Blowing Attic Insulation

Blowing Attic Insulation, Without Vapor Barrier, Below Roof Steel

A very common problem I see involves people not preparing their post frame (pole barn) buildings to adequately be insulated.

Reader NED in THURMOND writes:

“Thank you for your help. I’m in process of completing a pole barn project. It’s divided into three sections…living area, workshop, and garage. The size is 24 x 44. The outside perimeter wall is 2×6 frame with OSB and metal on the bottom and metal only in the top portion. The wall cavity is filled with unfaced insulation and poly on the inside. The roof is 8’ oc trusses with metal panels and no moisture barrier. 6 mil poly was applied to the ceiling joists. I wanted to insulate the ceiling, so I removed the poly and plan to install Sheetrock and blow in R-38 overhead. The building has a ridge vent and soffit vents in the eaves. Do I need a moisture barrier on the ceiling or will the blown in insulation suffice? What, if any problems do you anticipate? Thank you so much.”


Mike the Pole Barn Guru responds:

Here are some anticipated problems –

Without some method of condensation control beneath your building’s roof steel you are going to have moisture problems. Blown in fiberglass or cellulose insulation will lose their effective R value once they get wet. A practical solution will be to have closed cell foam insulation sprayed upon roof steel underside. Normal recommendation would be two inches thick however your local applicator(s) can give you their best input from experience. Make sure spray foam does not block either eave air intakes or ridge exhaust points. You can create a “dam” at eaves to keep blown in insulation from filling soffits, by use of ripping high R closed cell insulation boards. Again, make sure not to block incoming airflow (you need a minimum of least one inch of free area above insulation boards).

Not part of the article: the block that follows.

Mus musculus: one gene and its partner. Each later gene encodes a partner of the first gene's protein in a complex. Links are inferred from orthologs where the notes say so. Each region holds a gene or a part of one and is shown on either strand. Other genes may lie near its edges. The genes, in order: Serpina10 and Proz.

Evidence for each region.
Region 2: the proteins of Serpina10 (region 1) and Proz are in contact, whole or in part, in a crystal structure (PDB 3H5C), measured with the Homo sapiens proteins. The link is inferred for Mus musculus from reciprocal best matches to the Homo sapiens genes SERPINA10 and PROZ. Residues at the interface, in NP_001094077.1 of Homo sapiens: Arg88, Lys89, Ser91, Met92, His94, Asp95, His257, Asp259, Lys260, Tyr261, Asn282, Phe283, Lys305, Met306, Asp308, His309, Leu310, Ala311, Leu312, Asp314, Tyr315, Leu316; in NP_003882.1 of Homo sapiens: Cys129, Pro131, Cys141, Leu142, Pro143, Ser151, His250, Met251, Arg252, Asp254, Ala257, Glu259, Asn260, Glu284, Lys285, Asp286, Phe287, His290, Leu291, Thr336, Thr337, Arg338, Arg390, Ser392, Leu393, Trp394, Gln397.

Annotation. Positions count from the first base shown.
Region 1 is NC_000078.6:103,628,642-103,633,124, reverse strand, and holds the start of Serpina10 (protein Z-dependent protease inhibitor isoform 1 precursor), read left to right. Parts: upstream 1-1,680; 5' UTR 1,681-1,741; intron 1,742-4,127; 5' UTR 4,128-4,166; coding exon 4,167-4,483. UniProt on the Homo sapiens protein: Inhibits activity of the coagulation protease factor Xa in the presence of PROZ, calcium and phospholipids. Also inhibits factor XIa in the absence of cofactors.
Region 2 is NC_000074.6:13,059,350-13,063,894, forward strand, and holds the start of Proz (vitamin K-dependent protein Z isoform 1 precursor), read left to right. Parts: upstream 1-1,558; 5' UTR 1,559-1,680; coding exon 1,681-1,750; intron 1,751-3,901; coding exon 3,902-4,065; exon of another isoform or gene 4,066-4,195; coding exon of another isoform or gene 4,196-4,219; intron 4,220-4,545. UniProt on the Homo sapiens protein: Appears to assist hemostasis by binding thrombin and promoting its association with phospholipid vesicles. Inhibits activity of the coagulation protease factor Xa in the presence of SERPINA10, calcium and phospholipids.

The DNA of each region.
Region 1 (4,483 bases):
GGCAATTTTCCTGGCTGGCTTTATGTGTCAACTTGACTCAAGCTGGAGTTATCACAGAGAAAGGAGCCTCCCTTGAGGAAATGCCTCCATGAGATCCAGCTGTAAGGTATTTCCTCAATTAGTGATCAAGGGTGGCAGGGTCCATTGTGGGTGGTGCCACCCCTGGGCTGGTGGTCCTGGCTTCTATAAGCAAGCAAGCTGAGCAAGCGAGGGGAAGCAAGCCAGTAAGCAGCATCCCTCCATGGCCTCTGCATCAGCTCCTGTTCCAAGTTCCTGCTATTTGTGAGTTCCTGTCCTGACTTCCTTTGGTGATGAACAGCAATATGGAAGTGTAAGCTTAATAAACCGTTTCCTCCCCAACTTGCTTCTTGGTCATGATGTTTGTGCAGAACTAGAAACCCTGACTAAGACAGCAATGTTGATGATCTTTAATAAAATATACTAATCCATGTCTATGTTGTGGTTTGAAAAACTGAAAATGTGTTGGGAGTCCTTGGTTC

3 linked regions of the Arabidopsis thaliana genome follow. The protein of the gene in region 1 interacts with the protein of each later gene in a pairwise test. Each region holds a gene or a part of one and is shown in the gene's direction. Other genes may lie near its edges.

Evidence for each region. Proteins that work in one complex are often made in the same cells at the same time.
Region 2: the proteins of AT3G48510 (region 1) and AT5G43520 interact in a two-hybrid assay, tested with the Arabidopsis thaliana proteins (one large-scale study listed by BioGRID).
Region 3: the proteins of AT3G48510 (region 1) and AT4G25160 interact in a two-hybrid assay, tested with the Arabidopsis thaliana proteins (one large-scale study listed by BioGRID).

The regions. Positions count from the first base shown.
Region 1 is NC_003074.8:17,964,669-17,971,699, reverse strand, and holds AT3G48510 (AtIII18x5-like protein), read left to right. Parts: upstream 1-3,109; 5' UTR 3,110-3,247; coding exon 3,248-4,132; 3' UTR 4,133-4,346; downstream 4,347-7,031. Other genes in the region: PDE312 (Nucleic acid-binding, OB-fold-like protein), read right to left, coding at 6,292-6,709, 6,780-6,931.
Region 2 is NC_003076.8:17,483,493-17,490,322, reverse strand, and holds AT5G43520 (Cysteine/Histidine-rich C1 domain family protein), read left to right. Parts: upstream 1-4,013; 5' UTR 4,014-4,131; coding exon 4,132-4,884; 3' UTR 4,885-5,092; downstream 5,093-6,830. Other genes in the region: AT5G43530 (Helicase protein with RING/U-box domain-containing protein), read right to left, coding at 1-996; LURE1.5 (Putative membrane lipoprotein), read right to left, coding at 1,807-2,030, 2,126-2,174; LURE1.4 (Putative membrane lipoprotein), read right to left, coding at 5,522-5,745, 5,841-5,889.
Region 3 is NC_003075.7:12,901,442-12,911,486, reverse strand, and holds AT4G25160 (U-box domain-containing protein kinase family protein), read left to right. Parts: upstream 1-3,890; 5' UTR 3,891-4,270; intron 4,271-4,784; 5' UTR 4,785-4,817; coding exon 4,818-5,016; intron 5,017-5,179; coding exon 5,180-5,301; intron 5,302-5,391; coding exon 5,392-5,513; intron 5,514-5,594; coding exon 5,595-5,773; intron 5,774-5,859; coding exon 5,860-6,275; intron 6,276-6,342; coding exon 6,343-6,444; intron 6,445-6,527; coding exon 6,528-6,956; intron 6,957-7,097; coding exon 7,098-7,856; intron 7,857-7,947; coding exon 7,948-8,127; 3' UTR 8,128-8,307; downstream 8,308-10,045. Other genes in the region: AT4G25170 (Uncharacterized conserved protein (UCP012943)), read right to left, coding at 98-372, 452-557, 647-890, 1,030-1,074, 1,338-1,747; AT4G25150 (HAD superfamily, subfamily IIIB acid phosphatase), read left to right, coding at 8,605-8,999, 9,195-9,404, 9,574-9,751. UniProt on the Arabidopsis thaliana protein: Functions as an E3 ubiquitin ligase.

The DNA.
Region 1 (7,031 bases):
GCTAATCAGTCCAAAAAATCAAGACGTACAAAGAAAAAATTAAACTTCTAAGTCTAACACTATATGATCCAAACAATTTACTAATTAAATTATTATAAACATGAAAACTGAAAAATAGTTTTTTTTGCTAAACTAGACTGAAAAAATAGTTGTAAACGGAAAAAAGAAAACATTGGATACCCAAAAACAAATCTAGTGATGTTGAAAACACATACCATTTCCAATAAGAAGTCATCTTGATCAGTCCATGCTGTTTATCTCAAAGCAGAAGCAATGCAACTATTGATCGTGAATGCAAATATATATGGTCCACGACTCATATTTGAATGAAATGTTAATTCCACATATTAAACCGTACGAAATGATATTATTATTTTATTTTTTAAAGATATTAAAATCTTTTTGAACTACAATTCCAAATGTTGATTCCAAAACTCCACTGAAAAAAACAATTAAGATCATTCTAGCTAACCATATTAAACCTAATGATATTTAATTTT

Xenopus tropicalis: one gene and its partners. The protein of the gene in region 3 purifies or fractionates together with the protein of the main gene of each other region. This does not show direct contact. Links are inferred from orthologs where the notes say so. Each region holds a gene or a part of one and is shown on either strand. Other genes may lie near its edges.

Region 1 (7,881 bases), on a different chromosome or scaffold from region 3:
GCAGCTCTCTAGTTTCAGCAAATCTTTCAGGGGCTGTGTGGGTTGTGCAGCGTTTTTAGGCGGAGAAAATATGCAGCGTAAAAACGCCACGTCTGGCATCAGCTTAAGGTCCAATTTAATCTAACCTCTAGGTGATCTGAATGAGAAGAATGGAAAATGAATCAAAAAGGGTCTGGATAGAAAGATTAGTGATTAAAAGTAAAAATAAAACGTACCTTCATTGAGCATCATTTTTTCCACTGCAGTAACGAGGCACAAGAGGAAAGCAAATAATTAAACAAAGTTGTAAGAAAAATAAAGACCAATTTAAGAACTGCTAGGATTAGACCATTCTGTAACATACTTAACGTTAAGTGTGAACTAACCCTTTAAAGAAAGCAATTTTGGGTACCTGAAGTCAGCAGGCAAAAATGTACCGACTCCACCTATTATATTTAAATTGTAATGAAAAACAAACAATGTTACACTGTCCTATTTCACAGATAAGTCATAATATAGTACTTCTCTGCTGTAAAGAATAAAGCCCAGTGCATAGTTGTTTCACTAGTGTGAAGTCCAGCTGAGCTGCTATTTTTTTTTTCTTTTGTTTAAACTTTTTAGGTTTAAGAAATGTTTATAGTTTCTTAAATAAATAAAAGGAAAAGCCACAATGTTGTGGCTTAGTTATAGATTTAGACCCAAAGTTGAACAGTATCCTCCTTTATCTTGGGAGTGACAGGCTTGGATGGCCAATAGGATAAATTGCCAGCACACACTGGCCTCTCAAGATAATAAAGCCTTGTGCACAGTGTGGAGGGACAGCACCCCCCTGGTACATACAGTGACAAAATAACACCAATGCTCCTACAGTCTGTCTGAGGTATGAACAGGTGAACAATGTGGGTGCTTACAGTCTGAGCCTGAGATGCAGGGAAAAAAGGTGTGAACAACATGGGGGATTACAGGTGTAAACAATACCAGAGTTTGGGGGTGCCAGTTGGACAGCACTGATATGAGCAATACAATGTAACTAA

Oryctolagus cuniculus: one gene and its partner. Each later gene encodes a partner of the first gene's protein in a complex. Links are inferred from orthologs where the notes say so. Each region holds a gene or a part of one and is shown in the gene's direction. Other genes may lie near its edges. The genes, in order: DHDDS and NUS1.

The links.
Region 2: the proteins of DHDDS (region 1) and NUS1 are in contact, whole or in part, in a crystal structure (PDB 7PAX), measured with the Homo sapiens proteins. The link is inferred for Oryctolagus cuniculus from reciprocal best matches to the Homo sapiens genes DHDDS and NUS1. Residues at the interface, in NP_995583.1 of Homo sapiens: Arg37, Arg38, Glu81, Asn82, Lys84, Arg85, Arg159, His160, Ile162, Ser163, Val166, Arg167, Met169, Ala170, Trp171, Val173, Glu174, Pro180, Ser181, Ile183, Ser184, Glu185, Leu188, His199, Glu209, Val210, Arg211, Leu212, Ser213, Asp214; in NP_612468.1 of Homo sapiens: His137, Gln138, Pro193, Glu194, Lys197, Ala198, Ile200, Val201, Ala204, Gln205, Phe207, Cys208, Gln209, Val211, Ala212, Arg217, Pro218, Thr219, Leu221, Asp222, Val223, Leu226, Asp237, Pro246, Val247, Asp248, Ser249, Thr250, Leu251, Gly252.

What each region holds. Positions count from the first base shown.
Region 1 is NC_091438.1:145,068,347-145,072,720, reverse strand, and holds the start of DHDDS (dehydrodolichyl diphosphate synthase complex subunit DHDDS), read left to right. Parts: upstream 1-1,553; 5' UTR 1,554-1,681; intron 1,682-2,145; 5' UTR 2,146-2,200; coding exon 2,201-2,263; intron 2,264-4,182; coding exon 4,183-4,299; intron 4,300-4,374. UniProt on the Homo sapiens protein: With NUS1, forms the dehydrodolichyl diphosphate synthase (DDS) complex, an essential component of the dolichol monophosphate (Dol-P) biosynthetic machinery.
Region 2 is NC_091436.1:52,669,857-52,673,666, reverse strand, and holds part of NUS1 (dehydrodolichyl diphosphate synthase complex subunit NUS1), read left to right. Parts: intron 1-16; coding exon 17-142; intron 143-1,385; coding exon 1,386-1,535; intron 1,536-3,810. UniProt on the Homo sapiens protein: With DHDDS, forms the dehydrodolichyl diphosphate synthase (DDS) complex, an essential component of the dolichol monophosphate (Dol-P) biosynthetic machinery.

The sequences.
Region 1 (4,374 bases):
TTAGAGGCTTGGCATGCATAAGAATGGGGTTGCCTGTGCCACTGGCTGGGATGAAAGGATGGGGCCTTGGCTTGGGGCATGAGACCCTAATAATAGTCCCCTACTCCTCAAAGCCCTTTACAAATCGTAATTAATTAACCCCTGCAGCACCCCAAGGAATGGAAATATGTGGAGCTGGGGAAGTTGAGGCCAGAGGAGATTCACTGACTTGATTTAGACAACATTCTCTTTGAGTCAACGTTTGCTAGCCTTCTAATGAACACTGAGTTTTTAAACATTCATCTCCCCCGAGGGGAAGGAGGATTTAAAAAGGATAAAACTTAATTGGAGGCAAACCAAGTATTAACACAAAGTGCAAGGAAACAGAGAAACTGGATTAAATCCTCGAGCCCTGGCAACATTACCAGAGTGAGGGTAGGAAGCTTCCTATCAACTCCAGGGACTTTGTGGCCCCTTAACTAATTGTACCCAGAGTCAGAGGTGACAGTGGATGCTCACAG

Planning a new post frame building? If so, I encourage you to take appropriate steps for your building to have future insulation installed. Yes, there will be some initial investment involved.However it will be so much less expensive to plan for it now than to wish you would have later.

 

Turf Sweating, A Post Frame Addition, and A Grow House

DEAR POLE BARN GURU: Hello, I am from Webster SD and I built a pole barn and insulated it.  I then put turf above gravel floor and use it for a indoor baseball practice facility.  It can be heated as we have heaters in there.  We have a huge problem and was wondering if you could help us solve it.  I went in there today and the humidity was 85%.  Under the turf is wet.  What is causing this and how do we solve it?  We have bats in there that are showing early signs of rust and it has been closed up for about a month.  Thanks, CHAD in WEBSTER

DEAR CHAD: The water is coming from the ground, and even makes its way up through concrete. You will need to remove the turf and then install a high quality sealed vapor barrier which is resistant to punctures or tears beneath it. In the research I have done, it appears the folks at Americover (www.americover.com) can probably make the best recommendations as to the product which will best fit your needs and budget.

Depending upon how you have insulated the building, it may also be necessary to add ventilation in order to remove excess humidity from the air.

DEAR POLE BARN GURU: Can a pole barn be mounted to a house that has a cinder block foundation? RAY in BROCKPORT